Transparency watchdog, the Central Information Commission (CIC), has overturned its own order and said there was no public interest in disclosing names of the donors of the electoral bonds while upholding the public authority’s contention that such information cannot be shared under the Right to Information Act as it is held in “fiduciary” capacity.
“There appears to be no larger public interest overriding the right to privacy of the donors and donees concerned,” said information commissioner Suresh Chandra, in his order issued on December 21.
Maharashtra based RTI applicant Vihar Durve has sought details from the State Bank of India of those who bought electoral bonds from it and donated them to Bharatiya Janata Party, the Congress and the Left parties, among other political parties, from various branches of the bank in between 2016 and 2018.
The electoral bond scheme allows citizens and corporates to buy monetary instruments from the SBI and donate them to political parties, who can redeem them for money. Citizen groups have long been arguing that in the interest of transparency, the identity of such donors must be disclosed.
After being dissatisfied with the public information officer’s reply, who refused to provide the information saying it was third party information that cannot be shared, Durve filed an appeal with the bank’s First Appellate Authority (FAA).
The FAA also ruled that the information related to electoral bonds issued to political parties was held by the SBI in fiduciary capacity and that the names of the donors could not be disclosed as these fell in the bracket of ‘third party information’.
The Section 8 of the RTI Act prohibits sharing of third party information without written consent of the third party. However, the section also says that the information can be shared if the information officer is convinced that it would serve “larger public interest”.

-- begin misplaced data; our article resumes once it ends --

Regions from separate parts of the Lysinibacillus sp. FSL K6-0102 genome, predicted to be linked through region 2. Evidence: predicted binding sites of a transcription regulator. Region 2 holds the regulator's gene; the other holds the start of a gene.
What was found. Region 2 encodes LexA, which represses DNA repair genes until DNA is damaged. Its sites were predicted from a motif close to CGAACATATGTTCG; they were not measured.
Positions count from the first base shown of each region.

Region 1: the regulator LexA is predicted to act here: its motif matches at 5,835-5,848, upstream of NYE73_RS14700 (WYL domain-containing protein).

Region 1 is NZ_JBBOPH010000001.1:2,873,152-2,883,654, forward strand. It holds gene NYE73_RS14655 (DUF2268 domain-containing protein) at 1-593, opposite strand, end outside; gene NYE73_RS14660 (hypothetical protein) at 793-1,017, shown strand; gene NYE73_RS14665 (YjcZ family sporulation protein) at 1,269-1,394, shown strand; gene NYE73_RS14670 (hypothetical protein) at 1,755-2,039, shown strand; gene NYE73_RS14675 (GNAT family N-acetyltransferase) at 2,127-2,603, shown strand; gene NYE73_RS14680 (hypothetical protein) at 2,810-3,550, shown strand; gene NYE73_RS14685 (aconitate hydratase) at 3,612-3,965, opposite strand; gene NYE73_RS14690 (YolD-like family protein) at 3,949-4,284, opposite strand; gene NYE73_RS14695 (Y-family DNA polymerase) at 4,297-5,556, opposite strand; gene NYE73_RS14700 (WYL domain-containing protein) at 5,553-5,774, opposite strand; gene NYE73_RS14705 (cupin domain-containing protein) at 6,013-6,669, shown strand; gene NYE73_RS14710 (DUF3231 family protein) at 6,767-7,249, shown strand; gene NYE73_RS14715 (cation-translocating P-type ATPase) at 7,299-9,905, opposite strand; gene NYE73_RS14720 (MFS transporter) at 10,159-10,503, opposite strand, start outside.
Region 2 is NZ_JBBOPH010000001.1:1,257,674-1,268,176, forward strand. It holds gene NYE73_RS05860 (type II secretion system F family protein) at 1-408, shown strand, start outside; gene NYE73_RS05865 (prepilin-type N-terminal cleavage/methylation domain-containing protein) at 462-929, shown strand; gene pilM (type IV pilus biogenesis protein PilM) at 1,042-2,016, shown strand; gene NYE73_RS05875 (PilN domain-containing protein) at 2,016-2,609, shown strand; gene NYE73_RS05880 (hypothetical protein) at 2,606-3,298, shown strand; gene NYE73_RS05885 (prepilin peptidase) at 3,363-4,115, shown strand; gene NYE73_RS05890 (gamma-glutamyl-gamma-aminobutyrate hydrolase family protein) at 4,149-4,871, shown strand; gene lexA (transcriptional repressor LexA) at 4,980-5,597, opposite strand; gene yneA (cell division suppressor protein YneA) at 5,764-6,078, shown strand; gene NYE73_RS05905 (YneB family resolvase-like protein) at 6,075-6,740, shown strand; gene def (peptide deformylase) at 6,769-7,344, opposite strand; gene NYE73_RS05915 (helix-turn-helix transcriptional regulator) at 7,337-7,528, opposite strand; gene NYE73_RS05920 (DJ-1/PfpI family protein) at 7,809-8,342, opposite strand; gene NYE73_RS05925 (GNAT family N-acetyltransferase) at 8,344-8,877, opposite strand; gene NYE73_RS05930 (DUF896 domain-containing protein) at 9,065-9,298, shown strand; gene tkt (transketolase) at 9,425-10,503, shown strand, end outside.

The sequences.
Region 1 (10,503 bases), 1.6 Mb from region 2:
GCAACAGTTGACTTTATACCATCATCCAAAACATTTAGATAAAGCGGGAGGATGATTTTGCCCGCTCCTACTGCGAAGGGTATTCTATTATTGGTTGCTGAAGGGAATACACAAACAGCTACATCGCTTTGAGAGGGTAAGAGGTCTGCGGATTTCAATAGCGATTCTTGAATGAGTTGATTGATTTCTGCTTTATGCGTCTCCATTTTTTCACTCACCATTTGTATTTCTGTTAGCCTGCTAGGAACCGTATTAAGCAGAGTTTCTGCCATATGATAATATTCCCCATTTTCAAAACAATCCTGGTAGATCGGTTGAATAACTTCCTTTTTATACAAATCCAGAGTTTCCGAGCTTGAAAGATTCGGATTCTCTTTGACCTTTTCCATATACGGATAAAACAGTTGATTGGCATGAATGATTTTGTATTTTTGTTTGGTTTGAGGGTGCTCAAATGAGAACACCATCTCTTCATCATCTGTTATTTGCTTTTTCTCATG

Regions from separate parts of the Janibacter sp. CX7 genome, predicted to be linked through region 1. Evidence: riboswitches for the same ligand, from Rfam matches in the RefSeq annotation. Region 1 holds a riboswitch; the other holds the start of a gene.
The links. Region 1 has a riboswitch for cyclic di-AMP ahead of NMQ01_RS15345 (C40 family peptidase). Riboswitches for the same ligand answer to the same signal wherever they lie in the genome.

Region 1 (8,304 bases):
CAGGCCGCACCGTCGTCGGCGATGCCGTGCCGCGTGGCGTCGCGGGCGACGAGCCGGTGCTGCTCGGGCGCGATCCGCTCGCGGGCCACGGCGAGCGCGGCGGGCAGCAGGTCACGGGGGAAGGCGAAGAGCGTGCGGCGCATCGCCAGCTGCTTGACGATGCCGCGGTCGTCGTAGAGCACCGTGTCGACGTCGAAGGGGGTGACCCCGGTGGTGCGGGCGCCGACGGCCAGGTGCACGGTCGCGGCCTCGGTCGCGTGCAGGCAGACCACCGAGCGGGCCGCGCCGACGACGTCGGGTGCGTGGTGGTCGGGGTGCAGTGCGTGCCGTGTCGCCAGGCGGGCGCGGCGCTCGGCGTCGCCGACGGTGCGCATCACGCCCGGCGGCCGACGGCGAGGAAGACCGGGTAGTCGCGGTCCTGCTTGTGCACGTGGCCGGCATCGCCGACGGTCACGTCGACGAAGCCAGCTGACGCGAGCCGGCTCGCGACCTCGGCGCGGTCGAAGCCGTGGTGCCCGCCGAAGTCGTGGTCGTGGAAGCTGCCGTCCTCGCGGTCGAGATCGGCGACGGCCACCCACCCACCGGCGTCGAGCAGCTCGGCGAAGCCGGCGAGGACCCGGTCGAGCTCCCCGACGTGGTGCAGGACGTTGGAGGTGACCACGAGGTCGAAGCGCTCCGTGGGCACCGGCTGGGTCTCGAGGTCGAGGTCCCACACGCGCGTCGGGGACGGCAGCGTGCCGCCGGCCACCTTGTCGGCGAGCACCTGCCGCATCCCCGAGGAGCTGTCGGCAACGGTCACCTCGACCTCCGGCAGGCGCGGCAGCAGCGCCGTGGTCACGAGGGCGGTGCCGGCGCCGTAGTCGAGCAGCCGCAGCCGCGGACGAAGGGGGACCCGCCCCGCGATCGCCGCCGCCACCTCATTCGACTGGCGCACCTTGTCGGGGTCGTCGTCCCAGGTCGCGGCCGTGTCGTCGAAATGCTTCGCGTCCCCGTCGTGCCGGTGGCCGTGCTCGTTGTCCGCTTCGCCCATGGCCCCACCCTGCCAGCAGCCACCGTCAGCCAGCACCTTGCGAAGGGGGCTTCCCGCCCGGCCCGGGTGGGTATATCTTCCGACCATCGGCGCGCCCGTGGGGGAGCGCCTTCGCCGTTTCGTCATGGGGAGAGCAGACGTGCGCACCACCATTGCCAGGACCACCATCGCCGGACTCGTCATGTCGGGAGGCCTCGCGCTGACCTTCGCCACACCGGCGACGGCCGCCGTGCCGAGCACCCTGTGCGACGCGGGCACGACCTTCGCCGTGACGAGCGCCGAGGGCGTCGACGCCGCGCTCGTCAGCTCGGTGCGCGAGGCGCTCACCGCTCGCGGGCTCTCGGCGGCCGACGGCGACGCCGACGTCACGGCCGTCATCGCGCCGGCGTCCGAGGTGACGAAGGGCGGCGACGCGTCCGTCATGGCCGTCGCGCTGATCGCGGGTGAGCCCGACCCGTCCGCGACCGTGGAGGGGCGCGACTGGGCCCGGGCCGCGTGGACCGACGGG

Durve in his petition had contended that declaring the names of donors will serve larger public interest to ensure transparency in funding of the political parties. He also said in his petition that electoral bonds are an opaque way of funding with citizens not knowing from whom, especially the corporate, the money is coming. “Citizens need to know which companies are funding which party to infer whether they are influencing policy making,” Durve said.
The applicant filed a second appeal with the CIC, as provided by the RTI Act in September 2018. On December 21, 2020, the CIC upheld the SBI’s stand, holding that “disclosure of names of donors and the donees may be in contravention of provisions contained in section 8 (1) (e) ( j ) of the RTI Act itself, which exempts a public authority to give a citizen information available to a person in his fiduciary relationship, if the competent authority is satisfied that the larger public interest warrants the disclosure of such information”.
According to the Association for Democratic Reforms, political parties have received a total of 12,452 electoral bonds worth Rs 6210.39 crore till January 2020. The BJP received about 60% of the total funding through electoral bonds and Congress about 31.5%. The ADR also said that the fund received through electoral bonds was more than the money generated through the sale of coupons, vouchers or cash donations for the BJP. The ADR in October filed an application in the Supreme Court asking for early hearing of its petition demanding scrapping of the electoral bonds.
In January 2020, another bench of the CIC had said that the electoral bonds should be more transparent and names of those buying these bonds should be declared.
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